Metro Weekly


Make an artistic statement with a four-story Adams Morgan townhouse, where two decades of projects and renovations have created both a home and a showcase for D.C. artists.

It’s been two decades since artist Gary Fisher bought his Adams Morgan home, where he lives with his partner Jeff Heebner. His paintings adorn the walls alongside the work of his friends and up-and-coming artists, creating an inviting home with an artistically dashing twist.

Gary: [In the living room] In a house this size there are constant projects. There have been three big ones. The first was when I moved in. The second renovation was about ten years later when I redid the kitchen and the baths. I took out a pantry that was between the dining room and kitchen and enlarged the kitchen significantly, and enlarged the bedrooms upstairs, put in a walk-in closet. The third was adding a deck and doing some more work upstairs about three years ago.

Most of the art here is mine, although there is a mix here of people that I work with, people that I show and every once in awhile a piece that I pick up. I like to have not only my own work, but [the work of] friends around. One of the first painting classes I took was in the early ’80’s at the Corcoran. I was an attorney at the Interior Department with Reagan and James Watt, who were driving me crazy. I walked over to the Corcoran, and on a whim signed up for a painting class. I found that I had some talent, so [the paintings in here] have some meaning.

We don’t use this room [that often]. Sometimes when we entertain, people sit in here, but we usually use the kitchen. We’ve got our television — computers and stuff that we use are upstairs. We used to have lots of big parties. It’s a great place for that. We used to do a lot more before, but recently we’ve both been really busy and mostly we use the kitchen.

[In the dining room] This [painting] is The Chefs, which was kind of a breakthrough piece for me in my painting career. The piece was inspired by a black and white photograph in the Washington Post from the movie, Eat, Drink, Man, Woman about ten years ago. I almost never paint from photographs but there was something about the shapes in it. It ended up being what I think is a wonderful painting. [Chef and restaurateur] David Hagedorn is a good friend of mine, and he asked me if I’d paint one which used the 10 chefs who were the founders of Chef’s Best. That painting is over at David Greggory [restaurant] now.

[In the bedroom] This is our master bedroom. The television is in this big armoire that I bought in Frederick about nine years ago. We had it reconstructed to fit the television and stereo system.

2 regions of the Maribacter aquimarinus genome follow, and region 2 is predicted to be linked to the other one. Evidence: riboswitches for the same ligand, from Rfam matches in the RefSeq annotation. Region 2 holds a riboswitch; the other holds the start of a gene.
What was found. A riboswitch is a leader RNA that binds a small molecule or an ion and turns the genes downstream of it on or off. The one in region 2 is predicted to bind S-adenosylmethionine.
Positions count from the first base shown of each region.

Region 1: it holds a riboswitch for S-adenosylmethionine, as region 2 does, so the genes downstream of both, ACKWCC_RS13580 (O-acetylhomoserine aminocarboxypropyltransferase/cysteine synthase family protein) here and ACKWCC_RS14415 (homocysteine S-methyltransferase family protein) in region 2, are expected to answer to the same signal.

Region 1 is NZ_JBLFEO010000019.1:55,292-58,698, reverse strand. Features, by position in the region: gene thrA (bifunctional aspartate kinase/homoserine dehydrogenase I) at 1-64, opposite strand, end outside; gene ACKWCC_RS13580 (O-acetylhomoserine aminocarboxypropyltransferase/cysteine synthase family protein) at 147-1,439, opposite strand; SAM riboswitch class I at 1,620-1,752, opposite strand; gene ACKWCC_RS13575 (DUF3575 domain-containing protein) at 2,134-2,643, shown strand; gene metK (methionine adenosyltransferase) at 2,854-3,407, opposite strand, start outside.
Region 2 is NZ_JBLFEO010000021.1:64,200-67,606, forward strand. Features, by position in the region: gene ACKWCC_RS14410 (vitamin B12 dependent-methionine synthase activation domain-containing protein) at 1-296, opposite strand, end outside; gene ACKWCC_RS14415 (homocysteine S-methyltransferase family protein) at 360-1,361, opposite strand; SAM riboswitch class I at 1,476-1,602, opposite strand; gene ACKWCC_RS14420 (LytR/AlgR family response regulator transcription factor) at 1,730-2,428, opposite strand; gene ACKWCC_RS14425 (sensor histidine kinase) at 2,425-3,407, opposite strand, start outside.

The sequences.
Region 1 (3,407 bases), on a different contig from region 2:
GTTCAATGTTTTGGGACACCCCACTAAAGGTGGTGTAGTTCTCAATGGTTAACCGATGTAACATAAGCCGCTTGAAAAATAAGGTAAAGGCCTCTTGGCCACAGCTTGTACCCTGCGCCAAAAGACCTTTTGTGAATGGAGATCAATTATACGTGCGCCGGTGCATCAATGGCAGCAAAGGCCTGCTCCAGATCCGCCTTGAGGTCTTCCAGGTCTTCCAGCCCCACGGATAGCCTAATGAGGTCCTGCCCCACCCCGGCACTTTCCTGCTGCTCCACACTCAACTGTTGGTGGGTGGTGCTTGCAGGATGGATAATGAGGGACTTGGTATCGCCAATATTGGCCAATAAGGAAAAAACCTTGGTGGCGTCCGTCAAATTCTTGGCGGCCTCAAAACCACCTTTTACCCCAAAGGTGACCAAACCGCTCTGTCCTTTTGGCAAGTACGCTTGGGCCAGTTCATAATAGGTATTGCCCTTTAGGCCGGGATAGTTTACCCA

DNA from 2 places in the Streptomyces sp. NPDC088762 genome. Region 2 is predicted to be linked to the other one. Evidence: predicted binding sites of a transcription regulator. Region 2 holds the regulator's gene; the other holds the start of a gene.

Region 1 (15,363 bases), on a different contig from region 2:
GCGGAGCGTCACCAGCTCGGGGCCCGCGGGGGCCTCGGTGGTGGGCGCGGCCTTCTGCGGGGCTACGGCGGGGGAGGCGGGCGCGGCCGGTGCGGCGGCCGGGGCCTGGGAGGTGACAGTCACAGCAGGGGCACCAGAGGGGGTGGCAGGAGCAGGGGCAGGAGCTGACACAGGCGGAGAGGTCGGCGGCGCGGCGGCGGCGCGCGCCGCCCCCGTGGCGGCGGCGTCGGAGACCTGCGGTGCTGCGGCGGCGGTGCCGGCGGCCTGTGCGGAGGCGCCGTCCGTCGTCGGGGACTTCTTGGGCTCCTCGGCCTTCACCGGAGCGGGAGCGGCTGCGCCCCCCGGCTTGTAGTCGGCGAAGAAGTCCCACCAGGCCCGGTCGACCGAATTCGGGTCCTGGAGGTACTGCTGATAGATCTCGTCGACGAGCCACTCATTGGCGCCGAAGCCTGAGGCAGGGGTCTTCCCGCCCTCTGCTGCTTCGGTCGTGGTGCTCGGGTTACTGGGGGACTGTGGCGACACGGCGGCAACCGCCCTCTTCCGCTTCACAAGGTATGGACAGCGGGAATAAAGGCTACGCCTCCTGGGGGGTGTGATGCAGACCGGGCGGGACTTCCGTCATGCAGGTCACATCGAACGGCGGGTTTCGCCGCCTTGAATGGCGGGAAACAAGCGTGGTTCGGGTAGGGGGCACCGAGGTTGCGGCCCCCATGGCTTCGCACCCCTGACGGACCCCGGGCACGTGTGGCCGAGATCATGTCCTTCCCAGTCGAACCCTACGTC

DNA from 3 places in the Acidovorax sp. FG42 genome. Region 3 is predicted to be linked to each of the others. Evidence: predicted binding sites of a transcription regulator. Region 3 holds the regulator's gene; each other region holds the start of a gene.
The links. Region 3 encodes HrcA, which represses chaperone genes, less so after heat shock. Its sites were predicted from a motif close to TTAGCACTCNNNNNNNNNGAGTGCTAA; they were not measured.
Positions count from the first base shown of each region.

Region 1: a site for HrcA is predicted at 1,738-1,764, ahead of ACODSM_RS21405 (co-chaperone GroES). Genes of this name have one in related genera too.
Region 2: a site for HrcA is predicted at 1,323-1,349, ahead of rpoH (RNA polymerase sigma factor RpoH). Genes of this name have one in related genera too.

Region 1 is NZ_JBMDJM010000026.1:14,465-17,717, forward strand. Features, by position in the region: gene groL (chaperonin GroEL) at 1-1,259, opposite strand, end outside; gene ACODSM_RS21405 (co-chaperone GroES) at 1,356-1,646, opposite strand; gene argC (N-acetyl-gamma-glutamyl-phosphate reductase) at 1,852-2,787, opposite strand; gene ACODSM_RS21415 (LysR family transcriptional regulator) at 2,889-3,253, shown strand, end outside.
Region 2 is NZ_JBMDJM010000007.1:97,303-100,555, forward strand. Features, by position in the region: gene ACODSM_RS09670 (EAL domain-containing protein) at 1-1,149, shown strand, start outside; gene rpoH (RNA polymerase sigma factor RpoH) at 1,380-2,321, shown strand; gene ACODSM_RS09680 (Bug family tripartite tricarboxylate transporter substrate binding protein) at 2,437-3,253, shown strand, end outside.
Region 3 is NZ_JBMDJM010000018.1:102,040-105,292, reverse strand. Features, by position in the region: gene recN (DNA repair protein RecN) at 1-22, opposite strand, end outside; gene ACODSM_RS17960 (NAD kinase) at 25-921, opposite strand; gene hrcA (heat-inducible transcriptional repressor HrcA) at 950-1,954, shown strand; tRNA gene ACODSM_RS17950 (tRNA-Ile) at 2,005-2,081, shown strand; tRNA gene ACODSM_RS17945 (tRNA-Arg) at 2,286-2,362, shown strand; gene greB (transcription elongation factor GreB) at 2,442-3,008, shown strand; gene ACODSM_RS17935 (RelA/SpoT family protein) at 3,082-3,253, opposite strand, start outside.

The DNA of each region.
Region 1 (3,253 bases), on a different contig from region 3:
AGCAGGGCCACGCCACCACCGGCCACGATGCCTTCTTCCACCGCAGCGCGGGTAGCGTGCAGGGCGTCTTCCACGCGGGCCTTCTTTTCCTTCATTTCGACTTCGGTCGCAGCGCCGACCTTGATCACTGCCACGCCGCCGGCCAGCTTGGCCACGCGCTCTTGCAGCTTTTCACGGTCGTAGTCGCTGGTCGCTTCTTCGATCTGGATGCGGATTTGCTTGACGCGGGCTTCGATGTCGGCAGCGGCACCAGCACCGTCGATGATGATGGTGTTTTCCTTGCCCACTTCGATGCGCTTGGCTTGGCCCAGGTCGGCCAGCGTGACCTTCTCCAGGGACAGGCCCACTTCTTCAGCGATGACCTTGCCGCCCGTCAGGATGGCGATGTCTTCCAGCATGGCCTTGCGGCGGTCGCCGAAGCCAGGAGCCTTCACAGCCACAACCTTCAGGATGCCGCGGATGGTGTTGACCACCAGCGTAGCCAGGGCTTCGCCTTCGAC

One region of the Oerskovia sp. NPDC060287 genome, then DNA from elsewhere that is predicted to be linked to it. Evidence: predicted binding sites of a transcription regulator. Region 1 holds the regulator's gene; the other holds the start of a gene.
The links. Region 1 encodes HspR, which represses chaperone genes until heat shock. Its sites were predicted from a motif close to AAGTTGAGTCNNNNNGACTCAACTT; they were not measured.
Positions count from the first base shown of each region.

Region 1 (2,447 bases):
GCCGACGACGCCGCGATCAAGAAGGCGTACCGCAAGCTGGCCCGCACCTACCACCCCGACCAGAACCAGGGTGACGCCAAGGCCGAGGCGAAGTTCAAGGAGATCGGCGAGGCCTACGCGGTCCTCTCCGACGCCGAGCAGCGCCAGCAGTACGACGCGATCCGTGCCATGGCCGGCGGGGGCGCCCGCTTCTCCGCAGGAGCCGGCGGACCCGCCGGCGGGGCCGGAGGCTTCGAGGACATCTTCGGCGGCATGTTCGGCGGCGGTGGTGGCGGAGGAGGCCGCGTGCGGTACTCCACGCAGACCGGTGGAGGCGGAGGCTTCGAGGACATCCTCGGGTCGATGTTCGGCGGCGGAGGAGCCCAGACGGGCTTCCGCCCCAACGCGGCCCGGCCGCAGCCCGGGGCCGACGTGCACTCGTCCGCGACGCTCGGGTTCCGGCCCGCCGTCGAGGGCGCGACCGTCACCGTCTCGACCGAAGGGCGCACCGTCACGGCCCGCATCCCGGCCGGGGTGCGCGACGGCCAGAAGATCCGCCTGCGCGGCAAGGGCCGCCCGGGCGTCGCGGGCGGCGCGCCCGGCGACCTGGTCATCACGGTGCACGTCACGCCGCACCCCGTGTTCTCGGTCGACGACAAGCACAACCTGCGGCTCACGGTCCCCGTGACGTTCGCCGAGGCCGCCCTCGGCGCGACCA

The walls are several different layers of red — if you get up close you can see the under coating is a lighter color. It’s very soothing. I’m a bold color person, both in my painting as well as the way I decorate.

[In the guest bedroom] This is the deck [off the bedroom]. If you strain a bit, you can actually see the Capitol and the Washington Monument. I had a huge tree that came up and literally hid this whole thing. We had it cut down in late summer. We’ve tried growing tomatoes, and herbs do all right here, but mostly we have flowering plants. We’re going to redo this bedroom. I’m not sure what exactly we’re going to do yet.

Adams Morgan was just starting to take off when I bought here. There was a Woolworth’s around the corner, and a Cuban restaurant. None of the big fancy restaurants were here. Belmont Kitchen, which used to be down here on the corner of the street, opened the following spring. It was a great place. It was probably ’86 or ’87 that the neighborhood really started to change significantly.

[In the kitchen] We expanded this about seven years ago. It’s great for parties. We put the bartenders in here and there’s still plenty of room for people to congregate and do the kitchen thing. I wanted it to kind of look like a library and it does. I had the refrigerator [doors] made to match. Most cabinetmakers are doing that now, but at the time it was really difficult finding a refrigerator that I could put wood doors on. It’s amazing how fast technology has changed in the last 10 years.

I don’t cook as much as I used to. We generally have dinner together three or four times a week. There are such great restaurants and take-out places and it’s so easy to just grab something on the way home from the gym or work that’s already prepared. I used to cook, I used to have huge Thanksgiving dinners, but when we’re by ourselves it’s stuff we throw in the microwave.

With retirement, I have a place in Rehoboth and a condo in Miami that we’re currently redoing. One construction job at a time is about all I’m able to handle at this point. When we’re done with that, we’ll probably take the shelving out and make the guest room more modern. In addition to Jeff’s current job, he just started an executive MBA program, so he’s busy on weekends for the next year and a half so he needs someplace to be locked away. I may need some place to be locked away completely.

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Sean Bugg is Editor Emeritus for Metro Weekly.